Windward Performance owner Greg Cole has grown his operation at Bend Municipal Airport to 24 employees, with plans to grow to 120 jobs. Windward designs and builds high-performance flying machines including a glider designed to soar to a record-breaking 90,000 feet.
Coffey moved to Bend 11 years ago and fell in love with the fly-fishing and the community feel. After his job fell through, he decided to try something entrepreneurial. He’s 37 years old, and StreamIt is his fifth company. He’s hoping to grow it to 50 employees by the end of 2012. “With my other companies the goal was to sell them,” he says. “This time we’re going to build it here in Bend.”
The goal of StreamIt is to help people and institutions distribute videos online and get paid for them. There is a huge market for training and educational business videos, and for the most part they are still sold as DVDs. “DVDs are dying,” he says. “Why in the world would I manufacture a DVD? I get global distribution immediately online. And I get analytics.”
In Coffey’s view, small technology companies like his are the obvious sweet spot for Bend. “We’ve done light manufacturing,” he says. “Light manufacturing killed us. It’s time to get serious about taking risks on startups.”
Coffey didn’t think he was taking a personal risk when he bought a home in 2006. Today he is $250,000 under water. He’s not happy about it, but he points out that in many ways Bend’s crash has been good for entrepreneurs. Rent is cheap and the pool of people hungry for work is large. He can pay his software developers $60,000 to $80,000 as compared to the $100,000 to $120,000 they would earn in the Bay Area. He just has to convince them to live in Bend and kayak instead of sitting in California traffic.
Bend may be a community of choice for Coffey and his fellow serial entrepreneurs, but it is also a town with strong blue-collar roots. You see that when you drive east from the shops and restaurants of the Old Mill District over to the city’s more modest east side of older neighborhoods, box stores and industrial parks. Coffey is correct about the travails of light manufacturing in Bend, but at the same time it is difficult and a little sad to imagine a Bend where workers don’t build things for the physical world, like airplanes.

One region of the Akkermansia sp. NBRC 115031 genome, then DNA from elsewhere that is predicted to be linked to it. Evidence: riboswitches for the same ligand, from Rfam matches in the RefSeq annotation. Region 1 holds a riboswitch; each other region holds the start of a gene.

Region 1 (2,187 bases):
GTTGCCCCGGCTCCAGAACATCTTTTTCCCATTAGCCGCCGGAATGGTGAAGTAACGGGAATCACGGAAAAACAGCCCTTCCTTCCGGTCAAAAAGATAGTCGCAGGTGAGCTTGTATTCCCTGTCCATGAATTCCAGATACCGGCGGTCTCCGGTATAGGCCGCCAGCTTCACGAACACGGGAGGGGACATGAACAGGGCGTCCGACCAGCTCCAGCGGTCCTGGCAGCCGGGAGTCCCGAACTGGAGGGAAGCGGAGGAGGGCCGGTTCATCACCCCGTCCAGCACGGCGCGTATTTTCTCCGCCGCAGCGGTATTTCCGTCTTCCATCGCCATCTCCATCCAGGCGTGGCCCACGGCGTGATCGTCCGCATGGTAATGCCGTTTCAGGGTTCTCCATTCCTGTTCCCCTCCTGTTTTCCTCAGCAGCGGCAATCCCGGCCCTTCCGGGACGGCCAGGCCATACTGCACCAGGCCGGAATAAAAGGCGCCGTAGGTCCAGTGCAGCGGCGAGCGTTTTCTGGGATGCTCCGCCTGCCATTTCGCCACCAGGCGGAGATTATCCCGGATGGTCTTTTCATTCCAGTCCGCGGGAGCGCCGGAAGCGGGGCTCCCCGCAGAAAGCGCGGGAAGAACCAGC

Out at the airport, it takes me a while to figure out where Windward Performance is located. I finally locate some workers in grimy clothes, building things by hand in a noisy hangar. They direct me to general manager Tim Gorbold. He tells me he joined the company two years ago; since then it’s grown from six people to 24. Among the recent hires are a 19-year-old woman, an 88-year-old machinist and recent graduates from Lehigh and Purdue universities. Asked what is enabling the company to expand, Gorbold says, “Greg is a brilliant aerodynamicist.”
Windward’s owner, Greg Cole, came to Bend in 1995 to work with Lanceair. Cole also served as chief engineer for Columbia Aircraft, which built highly regarded planes in Bend but ran into cash-flow problems and was bought out of bankruptcy by Cessna. Cessna told Oregon Business it had no plans to leave Bend a year before doing exactly that, shifting jobs to Mexico. Another major employer, Epic Aircraft, was sold out of bankruptcy in 2010 and is struggling to revive operations.
When Cole talks about the lost jobs at the airport he grits his teeth and shakes his head. Then he moves to show me what he’s working on in his seven-hangar operation: a glider designed to soar to a record-breaking 90,000 feet (close to completion), an electric plane with a tilt-wing design to combine the lift of a helicopter with the thrust of a small plane (concept stage), aerodynamic wind turbines that produce more electricity by bouncing around like beach kites, a super-bad glider capable of withstanding 10Gs — more torque than what fighter pilots absorb.
“We can’t be crude,” Cole says. “We have to be exceedingly elegant, exceedingly low-drag, exceedingly light and strong.”
The Windward operation does not resemble a factory production line so much as a sprawling innovation lab. Employees are making carbon fiber molds by hand. Cole walks through the facility briskly, riffing on lift-to-drag ratios, pressurized breathing machines, space exploration and the challenge of finding a fuel source anywhere near as efficient as petroleum. It is exhausting and delightful to try to keep pace with his ideas.
Outside of the hangars in the midday light, Cole gestures to the nearby building that Cessna abandoned. “I worked in that building when it first opened,” he says. “I’d like to get back in there, building airplanes.”
The company will need to grow for that to happen, and it is. Windward and Cole are getting a lot of publicity for their Perlan glider, and their other projects offer tantalizing glimpses of the future. “We’d like to be a 120-person company,” says Cole. “We’re headed in that direction.”